Archive | 10:49 pm

An Eternal or a Temporary Reprobate?

9 Mar

There is a view which can be overwhelming to see. You seem to see yourself within an infinite spiral of reprobation, in which every trail a creature could ever imagine, forward and backward and all about world without end, is both preceded and answered by a greater and all-encompassing reality in which your position is hatred, sin, death, and a perfect role of unbounded damnation. (This is a picture of eternal reprobation.)

At this seemingly-complete view, you become speechless. Nothing seems to remain for you but a rational irrationality.

So that this fixture, this doleful circumstance, could only be superseded by an infinite person whose superseding creative ability could invent a previously-unimaginable new way out for you.

That person is of course Christ…

And your escape is encoded in these old words he did say: “All that the Father giveth me shall come to me; and him that cometh to me I will in no wise cast out.” — There, in that statement, is the superseding hope, if you can see it.

Some Reprobation Is Temporary

It seems important to not misunderstand the definition of the word “reprobate”. In fact all created humans have been reprobate at one time; in your case, what you may be seeing and feeling and experiencing is temporal reprobation, which is simply the real state of all of humanity, though it’s not often felt.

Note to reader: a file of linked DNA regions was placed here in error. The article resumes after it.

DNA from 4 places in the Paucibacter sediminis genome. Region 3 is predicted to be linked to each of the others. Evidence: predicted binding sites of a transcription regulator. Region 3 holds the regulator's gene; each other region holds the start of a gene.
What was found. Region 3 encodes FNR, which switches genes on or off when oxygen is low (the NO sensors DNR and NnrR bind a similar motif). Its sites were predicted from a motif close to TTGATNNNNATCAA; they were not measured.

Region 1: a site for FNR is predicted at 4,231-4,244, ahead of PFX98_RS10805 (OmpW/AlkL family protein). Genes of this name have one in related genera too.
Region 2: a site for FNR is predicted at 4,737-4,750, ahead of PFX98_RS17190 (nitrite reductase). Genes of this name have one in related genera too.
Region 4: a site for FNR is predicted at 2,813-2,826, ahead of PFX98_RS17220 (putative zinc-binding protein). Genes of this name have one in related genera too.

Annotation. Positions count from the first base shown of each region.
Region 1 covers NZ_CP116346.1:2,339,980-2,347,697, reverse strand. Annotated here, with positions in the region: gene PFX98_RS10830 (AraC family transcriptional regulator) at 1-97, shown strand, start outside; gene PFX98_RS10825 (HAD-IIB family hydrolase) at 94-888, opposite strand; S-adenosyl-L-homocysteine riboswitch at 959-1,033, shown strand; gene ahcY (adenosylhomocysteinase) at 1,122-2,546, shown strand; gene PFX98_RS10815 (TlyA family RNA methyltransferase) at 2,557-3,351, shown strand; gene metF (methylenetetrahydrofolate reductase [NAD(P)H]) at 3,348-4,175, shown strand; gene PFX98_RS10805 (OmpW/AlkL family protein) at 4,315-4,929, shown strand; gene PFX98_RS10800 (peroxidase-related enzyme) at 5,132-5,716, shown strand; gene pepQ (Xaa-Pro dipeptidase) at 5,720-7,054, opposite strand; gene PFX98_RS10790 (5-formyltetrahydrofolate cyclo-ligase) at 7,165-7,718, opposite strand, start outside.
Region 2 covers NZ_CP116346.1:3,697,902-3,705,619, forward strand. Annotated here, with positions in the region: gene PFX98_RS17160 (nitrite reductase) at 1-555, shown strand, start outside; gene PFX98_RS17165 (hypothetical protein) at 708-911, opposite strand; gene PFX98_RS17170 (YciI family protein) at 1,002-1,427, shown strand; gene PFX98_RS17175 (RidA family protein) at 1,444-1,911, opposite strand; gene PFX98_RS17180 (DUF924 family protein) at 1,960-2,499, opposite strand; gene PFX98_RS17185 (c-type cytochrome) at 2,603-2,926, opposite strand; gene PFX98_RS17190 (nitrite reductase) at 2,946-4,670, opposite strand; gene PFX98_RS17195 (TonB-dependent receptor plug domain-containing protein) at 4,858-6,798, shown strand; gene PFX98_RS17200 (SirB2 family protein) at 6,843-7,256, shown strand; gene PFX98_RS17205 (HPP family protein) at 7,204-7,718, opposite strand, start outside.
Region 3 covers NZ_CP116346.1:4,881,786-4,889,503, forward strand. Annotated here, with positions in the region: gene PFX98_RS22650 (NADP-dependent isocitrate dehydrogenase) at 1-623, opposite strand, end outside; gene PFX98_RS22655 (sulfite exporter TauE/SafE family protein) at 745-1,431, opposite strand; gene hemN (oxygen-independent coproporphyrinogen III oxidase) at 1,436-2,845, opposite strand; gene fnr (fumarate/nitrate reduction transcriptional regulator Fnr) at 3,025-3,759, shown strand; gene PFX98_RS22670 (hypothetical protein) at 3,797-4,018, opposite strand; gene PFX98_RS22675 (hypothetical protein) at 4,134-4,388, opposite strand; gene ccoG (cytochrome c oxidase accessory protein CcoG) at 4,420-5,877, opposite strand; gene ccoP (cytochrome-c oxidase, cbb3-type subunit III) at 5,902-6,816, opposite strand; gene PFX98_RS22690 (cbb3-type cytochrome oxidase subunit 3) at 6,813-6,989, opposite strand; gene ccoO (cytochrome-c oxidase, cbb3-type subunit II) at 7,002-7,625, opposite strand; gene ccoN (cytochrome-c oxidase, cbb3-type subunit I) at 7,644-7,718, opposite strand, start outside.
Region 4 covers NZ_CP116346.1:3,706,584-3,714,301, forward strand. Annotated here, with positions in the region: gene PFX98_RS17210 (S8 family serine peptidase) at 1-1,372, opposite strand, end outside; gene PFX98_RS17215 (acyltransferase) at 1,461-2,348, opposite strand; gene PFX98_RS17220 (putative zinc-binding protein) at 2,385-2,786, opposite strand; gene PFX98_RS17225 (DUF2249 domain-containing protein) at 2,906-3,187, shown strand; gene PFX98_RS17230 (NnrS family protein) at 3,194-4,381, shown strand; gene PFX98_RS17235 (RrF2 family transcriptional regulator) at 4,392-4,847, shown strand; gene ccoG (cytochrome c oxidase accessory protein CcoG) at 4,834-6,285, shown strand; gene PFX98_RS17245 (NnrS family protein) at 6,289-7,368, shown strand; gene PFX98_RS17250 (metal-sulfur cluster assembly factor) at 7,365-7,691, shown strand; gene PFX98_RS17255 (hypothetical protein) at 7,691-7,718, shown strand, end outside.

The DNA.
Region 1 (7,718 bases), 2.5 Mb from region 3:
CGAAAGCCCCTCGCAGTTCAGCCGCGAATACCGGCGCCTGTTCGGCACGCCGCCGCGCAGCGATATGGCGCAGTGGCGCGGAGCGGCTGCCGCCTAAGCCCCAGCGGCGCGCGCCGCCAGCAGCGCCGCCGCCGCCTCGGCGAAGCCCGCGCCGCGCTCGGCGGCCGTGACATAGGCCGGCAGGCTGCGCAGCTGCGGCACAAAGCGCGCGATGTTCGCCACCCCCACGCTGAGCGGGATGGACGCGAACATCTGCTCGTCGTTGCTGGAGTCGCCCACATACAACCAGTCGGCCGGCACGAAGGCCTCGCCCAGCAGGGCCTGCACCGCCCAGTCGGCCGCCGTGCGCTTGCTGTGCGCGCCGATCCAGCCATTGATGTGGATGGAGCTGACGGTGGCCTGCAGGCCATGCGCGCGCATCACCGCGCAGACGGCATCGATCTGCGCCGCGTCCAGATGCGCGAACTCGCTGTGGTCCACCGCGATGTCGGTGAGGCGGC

So you cannot conclude that, because you see that you should by justice be eternally reprobate, that therefore your reprobation is eternal. There is an everlasting love (Jer. 31:3) which is able to overcome temporal reprobation. The individual at the Pool of Bethesda was sick for 38 years, to the point where he said “I have no man”. But a certain Man did come and cure him and commanded him to “Rise” (John 5:8). This same Man himself did rise from the dead in the same body he died in, which indicates that he himself will also raise certain others who were temporally reprobate. (“That very Man in the clouds of heaven”, as Bunyan called him.)

In her article here, , minister Pam Sheppard says to those who see and say they’re reprobate, “you are right”. And so it’s no use to hide from these sights or cover ourselves with ‘fig leaves’ (Gen. 3:7). But also she says that we reprobate sinners need not despair, because when the right time arrives, “God grants the reprobate the ability to overcome” and “He even causes us to receive the spirit of repentance.”

In stark contrast, modern-day apostate christianity has taught and continues to teach that sinners are not really reprobate and hence they can and must “choose Christ” in order to get his Holy Spirit, thus demanding from sinners the biggest fig-leaf-covering antics yet conceived, and setting them upon associated behaviors, such as embittering unbelieving prayer (which Christ specifically commanded against, Matt. 6:7), or passive suppression of their own livelihood in exchange for roleplaying as a ‘good person’ (Matt. 6:16). These beliefs and antics may still be embedded by habit in our souls if we’ve grown up in, or have been exposed to, today’s common heresies. And so a detox process may be necessary for us. And rare ministries such as Ms. Sheppard’s might be useful to us if we are struggling with the detoxing process.

I’ll wrap up with this — As an encouragement, it’s worth remembering the words of Spurgeon in his letter to Medhurst: “If the Lord had meant to destroy you, He would not have showed you such things as these.”

— Aaron, 2020/03/09